Gunmen attack Libyan TV station, abduct journalists
|Publisher||Committee to Protect Journalists|
|Publication Date||8 March 2013|
|Cite as||Committee to Protect Journalists, Gunmen attack Libyan TV station, abduct journalists, 8 March 2013, available at: http://www.refworld.org/docid/518cafa527.html [accessed 24 October 2017]|
|Disclaimer||This is not a UNHCR publication. UNHCR is not responsible for, nor does it necessarily endorse, its content. Any views expressed are solely those of the author or publisher and do not necessarily reflect those of UNHCR, the United Nations or its Member States.|
New York, March 8, 2013 – Gunmen stormed the offices of a television station in the Libyan capital of Tripoli on Thursday amid a protest outside the station's studios, according to news reports. The gunmen abducted at least five journalists and media workers, the reports said, although all were released within 24 hours.
Guards stand outside Alassema TV station in Tripoli. (AFP/Mahmud Turkia)
None of the station's employees were reported injured. Mohamed al-Huni and Mahmoud al-Sharkisi, both presenters for Alassema, as well as Mohamed Atif, an office secretary, were released the same day, news reports said. The station's owner, Jomaa al-Osta, and its former manager, Nabil al-Shebani, were released today, Alassema said in a statement on its Facebook page.
The attack occurred while protesters demonstrated outside the studios of Alassema TV, a station that news reports said is seen as supportive of the National Forces Alliance. The secular coalition, also known as the NFA, is headed by Mahmoud Jibril, who served as interim prime minister of Libya during the civil war that toppled Muammar Qaddafi. The NFA defeated a Muslim Brotherhood-led coalition in last year's legislative elections.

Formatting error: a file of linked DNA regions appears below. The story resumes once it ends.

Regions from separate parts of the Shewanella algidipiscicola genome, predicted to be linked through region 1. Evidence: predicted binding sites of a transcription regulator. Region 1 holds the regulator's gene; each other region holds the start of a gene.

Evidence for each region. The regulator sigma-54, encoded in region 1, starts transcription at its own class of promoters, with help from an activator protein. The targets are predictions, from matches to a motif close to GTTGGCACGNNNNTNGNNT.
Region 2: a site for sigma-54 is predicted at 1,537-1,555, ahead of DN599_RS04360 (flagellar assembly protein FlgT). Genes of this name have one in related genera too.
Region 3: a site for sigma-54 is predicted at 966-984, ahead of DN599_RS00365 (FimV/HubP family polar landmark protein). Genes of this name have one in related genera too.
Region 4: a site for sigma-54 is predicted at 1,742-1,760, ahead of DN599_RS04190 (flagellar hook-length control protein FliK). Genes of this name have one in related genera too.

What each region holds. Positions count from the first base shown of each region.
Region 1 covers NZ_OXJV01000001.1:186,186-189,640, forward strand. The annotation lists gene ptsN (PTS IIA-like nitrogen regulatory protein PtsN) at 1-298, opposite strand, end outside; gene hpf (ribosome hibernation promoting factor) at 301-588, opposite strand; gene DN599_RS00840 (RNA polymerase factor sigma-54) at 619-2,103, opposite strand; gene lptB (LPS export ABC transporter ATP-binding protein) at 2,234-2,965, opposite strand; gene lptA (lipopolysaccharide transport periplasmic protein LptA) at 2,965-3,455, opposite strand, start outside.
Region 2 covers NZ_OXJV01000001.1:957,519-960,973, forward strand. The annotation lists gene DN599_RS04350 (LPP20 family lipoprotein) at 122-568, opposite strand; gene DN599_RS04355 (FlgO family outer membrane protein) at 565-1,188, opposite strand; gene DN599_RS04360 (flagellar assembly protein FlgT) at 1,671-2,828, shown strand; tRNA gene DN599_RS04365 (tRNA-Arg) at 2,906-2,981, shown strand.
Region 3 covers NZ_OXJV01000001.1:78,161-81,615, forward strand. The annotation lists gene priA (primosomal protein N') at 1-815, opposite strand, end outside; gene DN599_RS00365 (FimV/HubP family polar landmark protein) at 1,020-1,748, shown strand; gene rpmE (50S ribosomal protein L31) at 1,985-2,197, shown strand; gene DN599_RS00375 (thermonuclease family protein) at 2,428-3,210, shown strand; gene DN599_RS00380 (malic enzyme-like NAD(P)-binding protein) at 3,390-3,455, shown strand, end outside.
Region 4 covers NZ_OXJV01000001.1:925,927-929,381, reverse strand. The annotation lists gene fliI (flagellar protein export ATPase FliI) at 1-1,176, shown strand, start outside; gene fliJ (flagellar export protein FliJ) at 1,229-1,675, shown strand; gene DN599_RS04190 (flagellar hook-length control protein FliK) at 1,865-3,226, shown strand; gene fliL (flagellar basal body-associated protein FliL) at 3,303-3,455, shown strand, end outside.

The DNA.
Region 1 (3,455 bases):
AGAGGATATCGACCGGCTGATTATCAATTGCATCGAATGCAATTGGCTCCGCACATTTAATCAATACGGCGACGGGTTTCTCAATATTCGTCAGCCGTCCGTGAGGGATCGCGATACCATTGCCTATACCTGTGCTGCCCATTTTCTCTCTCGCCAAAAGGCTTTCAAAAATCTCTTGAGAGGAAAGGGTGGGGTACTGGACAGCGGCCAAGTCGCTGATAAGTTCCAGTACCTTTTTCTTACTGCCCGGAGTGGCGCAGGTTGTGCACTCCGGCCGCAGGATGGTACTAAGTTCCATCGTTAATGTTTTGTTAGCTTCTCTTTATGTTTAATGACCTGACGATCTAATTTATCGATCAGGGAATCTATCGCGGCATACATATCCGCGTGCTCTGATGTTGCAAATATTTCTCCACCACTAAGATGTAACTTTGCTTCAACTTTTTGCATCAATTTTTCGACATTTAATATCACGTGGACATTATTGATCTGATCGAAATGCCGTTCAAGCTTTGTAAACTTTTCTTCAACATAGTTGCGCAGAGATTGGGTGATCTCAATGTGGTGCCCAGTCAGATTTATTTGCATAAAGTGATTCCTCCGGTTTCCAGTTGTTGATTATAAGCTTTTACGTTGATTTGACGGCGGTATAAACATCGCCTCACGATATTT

The day before, protesters had seized members of the Libyan General National Congress in an attempt to force them to pass a bill banning former members of the Qaddafi regime from holding positions of power, according to news reports. If the bill passes, Jibril, along with almost every other major government leader, would be banned from holding office.
"The Libyan authorities cannot allow such blatant acts of violent intimidation to go unpunished," said CPJ Deputy Director Robert Mahoney. "They must do more to ensure the safety of all journalists, and bring the gunmen who attacked Alassema to justice. Anything less will send a signal that independent journalism can be silenced with a gun."
Facebook posts by pro-Qaddafi groups claimed that another journalist, Malik al-Sharif, was also abducted and later released. CPJ could not independently verify the report.
The United Nations Support Mission in Libya released a statement hours before the attack expressing its concern over recent attacks and threats against freedom of expression. An Alassema TV crew was attacked and beaten by security guards outside the General National Congress last month, news reports said.